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 The Limits of Magic

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Professor Mavis Cerdwin
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PostSubject: The Limits of Magic   7th January 2010, 14:33

The Limits of Magic
by Caius Marcius
"No spell can reawaken the dead."
-- Albus Dumbledore (GF36)

We
all know the amazing things that magic is capable of in JKR's
narrative. I'd like to look at some of the things that magic is
apparently unable to do in the JKR universe (as opposed to things that
wizards don't do, such as the Unforgivable Curses, for legal reasons or
because of societal norms).

1. Magic can forestall death, but
it cannot resurrect the dead. Wizards are able to extend the normal
human lifespan; the Elixir of Life, a byproduct of the Philosopher's
Stone, can make its drinker "immortal". However, the Elixir is
exceedingly rare and difficult to obtain; its only known users, Nicolas
and Perenelle Flamel, measured their lifespans "only" in terms of
centuries, not millennia; and when the Philosopher's Stone was
destroyed, the Flamels surrendered to their mortality (PS17, JKR).

2.
As we all know from our frequent visits to Madam Pomfrey's infirmary,
magic can treat a variety of ailments and injuries in a manner far
beyond our medical technology. Perhaps her most amazing intervention
was to regenerate the bones of Harry's arm after Lockhart inadvertently
made them vanish (CS10). But there are limits on what medical magic can
effect. The case of Mad-Eye Moody is perhaps the best example: he is
hideously scarred from his many battles with Dark wizards, and has lost
(though the details of his encounters remain frustratingly vague) a
leg, an eye, and part of his nose. For some reason, his injuries could
not be repaired. This may be due to the design of the Dark wizards'
hexes, which we may assume are intended to be irreversible. To be fair,
this may also be by choice: Moody very likely enjoys the fear his
ghastly appearance generates. But Neville Longbottom's father and
mother, who were also Aurors like Moody, were driven incurably insane
after being tortured by Dark wizards in search of Voldemort's
whereabouts; they are now hospitalized at St. Mungo's Hospital for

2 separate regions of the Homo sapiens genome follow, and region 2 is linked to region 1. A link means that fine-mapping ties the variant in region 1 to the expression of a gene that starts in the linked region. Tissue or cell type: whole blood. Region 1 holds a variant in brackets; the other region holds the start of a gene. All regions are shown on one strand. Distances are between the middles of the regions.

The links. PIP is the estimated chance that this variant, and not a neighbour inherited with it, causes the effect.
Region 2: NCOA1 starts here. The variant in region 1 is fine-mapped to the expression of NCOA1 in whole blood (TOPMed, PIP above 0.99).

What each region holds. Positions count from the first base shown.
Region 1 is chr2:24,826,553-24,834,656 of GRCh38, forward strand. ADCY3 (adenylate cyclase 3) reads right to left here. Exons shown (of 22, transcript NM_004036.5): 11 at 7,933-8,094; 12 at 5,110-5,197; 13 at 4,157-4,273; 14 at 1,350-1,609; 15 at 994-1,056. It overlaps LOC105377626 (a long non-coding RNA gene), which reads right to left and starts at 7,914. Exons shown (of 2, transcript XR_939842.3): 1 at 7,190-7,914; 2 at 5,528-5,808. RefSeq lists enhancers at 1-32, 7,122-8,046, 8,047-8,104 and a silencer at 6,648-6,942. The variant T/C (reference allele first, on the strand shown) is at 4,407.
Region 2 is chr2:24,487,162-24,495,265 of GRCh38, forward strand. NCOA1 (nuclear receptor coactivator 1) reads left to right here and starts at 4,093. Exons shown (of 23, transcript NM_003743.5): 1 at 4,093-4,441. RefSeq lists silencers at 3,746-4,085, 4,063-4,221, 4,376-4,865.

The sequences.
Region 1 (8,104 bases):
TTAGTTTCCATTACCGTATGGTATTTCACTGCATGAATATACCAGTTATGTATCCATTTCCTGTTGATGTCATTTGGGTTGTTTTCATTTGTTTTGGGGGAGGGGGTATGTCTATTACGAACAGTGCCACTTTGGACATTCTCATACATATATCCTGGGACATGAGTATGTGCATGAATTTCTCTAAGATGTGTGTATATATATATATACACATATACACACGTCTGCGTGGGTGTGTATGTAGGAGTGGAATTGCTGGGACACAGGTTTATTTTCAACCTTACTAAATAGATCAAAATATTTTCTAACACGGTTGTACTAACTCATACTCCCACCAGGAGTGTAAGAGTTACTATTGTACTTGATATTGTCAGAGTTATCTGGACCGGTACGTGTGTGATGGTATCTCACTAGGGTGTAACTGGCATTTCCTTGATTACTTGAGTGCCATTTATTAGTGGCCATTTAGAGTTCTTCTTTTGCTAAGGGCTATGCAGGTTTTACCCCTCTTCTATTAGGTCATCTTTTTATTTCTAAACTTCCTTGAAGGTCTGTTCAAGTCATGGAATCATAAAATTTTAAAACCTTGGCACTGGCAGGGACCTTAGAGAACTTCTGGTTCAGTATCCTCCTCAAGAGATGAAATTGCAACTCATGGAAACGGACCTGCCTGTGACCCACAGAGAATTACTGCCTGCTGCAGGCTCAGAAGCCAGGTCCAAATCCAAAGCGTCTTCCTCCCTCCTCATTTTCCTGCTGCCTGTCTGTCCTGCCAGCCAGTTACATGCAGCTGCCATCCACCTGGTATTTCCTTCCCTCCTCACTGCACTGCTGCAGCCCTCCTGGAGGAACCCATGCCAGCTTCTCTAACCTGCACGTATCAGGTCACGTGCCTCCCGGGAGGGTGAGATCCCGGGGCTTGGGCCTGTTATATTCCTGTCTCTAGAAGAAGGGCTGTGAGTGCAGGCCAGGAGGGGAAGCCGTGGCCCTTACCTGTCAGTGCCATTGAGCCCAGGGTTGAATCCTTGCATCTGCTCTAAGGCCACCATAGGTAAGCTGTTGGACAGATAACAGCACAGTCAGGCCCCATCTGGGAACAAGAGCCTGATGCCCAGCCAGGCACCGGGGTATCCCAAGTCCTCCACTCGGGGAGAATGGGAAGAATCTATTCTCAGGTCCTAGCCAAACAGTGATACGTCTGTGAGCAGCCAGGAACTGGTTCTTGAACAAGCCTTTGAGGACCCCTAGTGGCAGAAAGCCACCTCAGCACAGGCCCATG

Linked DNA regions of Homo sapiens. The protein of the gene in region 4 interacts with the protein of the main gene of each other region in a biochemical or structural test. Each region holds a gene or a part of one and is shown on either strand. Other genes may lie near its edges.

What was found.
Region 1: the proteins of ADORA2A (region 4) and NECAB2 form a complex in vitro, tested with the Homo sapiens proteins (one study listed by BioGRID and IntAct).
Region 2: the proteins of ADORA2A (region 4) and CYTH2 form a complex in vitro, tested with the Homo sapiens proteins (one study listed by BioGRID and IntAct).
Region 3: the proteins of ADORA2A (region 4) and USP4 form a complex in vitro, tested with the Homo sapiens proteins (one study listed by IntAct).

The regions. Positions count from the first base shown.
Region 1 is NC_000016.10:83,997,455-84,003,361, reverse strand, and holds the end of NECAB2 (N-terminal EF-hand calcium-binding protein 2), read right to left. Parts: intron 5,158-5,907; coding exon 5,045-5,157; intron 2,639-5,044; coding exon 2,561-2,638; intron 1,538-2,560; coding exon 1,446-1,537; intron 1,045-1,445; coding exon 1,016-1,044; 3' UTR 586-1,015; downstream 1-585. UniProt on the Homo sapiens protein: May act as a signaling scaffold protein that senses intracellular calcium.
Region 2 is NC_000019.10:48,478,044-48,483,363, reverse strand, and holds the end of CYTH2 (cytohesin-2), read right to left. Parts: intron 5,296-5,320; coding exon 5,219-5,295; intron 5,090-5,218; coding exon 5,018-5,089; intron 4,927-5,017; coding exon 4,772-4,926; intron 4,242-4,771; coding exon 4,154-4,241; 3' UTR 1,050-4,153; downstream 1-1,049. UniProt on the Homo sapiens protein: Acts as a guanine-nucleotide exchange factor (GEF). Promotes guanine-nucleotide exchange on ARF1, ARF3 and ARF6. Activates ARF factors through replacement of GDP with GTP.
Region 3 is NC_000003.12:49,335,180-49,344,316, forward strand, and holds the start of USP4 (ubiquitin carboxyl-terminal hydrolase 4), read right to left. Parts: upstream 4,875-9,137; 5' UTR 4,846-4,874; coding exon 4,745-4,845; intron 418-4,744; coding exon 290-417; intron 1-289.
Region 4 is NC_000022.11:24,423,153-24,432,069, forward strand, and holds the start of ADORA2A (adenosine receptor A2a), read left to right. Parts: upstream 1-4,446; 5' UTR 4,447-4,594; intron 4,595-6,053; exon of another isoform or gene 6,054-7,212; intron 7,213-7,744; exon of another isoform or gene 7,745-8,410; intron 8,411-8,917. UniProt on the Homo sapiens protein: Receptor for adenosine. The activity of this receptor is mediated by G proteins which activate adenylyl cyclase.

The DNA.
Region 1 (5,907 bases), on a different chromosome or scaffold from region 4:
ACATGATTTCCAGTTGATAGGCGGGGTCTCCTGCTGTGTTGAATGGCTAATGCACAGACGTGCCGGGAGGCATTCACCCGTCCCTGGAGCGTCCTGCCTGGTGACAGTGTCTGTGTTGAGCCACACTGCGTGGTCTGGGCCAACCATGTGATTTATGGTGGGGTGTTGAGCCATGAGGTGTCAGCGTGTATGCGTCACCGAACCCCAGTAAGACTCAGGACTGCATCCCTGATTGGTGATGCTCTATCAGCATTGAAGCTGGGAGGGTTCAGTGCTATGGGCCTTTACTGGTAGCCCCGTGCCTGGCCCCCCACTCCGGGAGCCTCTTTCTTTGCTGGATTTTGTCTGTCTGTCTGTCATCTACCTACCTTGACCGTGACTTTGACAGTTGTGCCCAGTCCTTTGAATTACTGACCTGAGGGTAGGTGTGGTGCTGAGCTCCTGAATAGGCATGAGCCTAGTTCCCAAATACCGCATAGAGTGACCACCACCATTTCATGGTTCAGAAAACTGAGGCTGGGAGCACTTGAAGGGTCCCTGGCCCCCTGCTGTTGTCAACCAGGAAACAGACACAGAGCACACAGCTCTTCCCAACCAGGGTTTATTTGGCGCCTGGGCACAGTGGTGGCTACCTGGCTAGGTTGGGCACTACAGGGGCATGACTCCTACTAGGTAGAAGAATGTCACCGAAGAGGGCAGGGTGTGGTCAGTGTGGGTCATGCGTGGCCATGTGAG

Magical Maladies and Injuries, and do not recognize Neville when he
visits (GF30, OP23). And of course, Harry himself wears glasses and no
one has offered to fix his vision with magic, something they would
certainly have done for him if it were possible. There are clearly
limits, then, on what magical medicine can do.

3. Skills and
knowledge cannot be obtained by magical methods. There is no spell that
professors can perform upon their students to fill their noggins with
the requisite magical knowledge: still less can students perform such
spells upon themselves when finals are approaching (or George and Fred
would have surely already done so). We've heard little about cheating
on exams at Hogwarts, save for Anti-Cheating Spells that the professors
make use of (PS16), but I would suppose that a would-be cheater would
be compelled to resort to pretty much the same methods that his Muggle
counterparts might employ. Otherwise, the honest Hogwarts student must
laboriously assimilate knowledge the same way we mere Muggles acquired
our degrees: through intensive study, rote memorization and practice,
practice, practice. Hermione, the scholar par excellence, stands out in
the same way that she would stand out had she remained in the Muggle
world - through her diligent and painstaking study, or as one law
school student once described it, the chronic and habitual application
of butt upon chair.

4. Most poignantly of all, material
possessions cannot be magically acquired, and stigma of poverty cannot
be covered up through magical means. Harry could summon his Firebolt
when he battled the Hungarian Horntail, but he couldn't Transfigure a
rock into a flying broom (as Cedric Transfigured a rock into a dog)
(GF20). And this wasn't merely due to his youth and inexperience:
Sirius Black, a skilled and experienced wizard, had to purchase the
Firebolt for Harry (PA22) much as we might purchase our gifts off the
Toys-R-Us or the Lands Ends website.

Similarly, Remus Lupin
knows how to deal with Boggarts and Grindylows, but he can't conceal
his shabby looking robes "that had been darned in several places," or
his battered luggage which had to be held together with string rather
than magic (PA5). Arthur Weasley can erase the memory of Muggles and
can charm a car to fly, but he can't make the Burrow look like anything
more than the cozy but dilapidated hovel that it is, or provide a new
wardrobe for his children. Ron must wear hand-me-downs and clothing too
small for him, and complain of his poverty. The wealthy families, such
as the Malfoys, have seemingly acquired their pelf in much the same
manner as Muggle families.

The restrictions on economics may
reflect the fact that the wizards live in a capitalistic society. A
great portion of the Wizarding world's populace make their living
through commerce, and it would be destructive of their livelihood if
other wizards could magically create the goods that they offer. Why go
to Diagon Alley if you could magically create your own robes, wands,
textbooks, and Bertie Bott's Every Flavor Beans? Now, perhaps the laws
should be altered so that every wizard could magically create what they
needed? But a society where every person is totally self-sufficient
would be ungovernable, just as a person who could satisfy his every
desire would become quickly bored and satiated. As Dumbledore once told
Harry (PS17), "As much money and life as you could want! The two things
most humans would choose above all - the trouble is, humans do have a
knack of choosing precisely those things that are worst for them."

©️ 2000 by Caius Marcius
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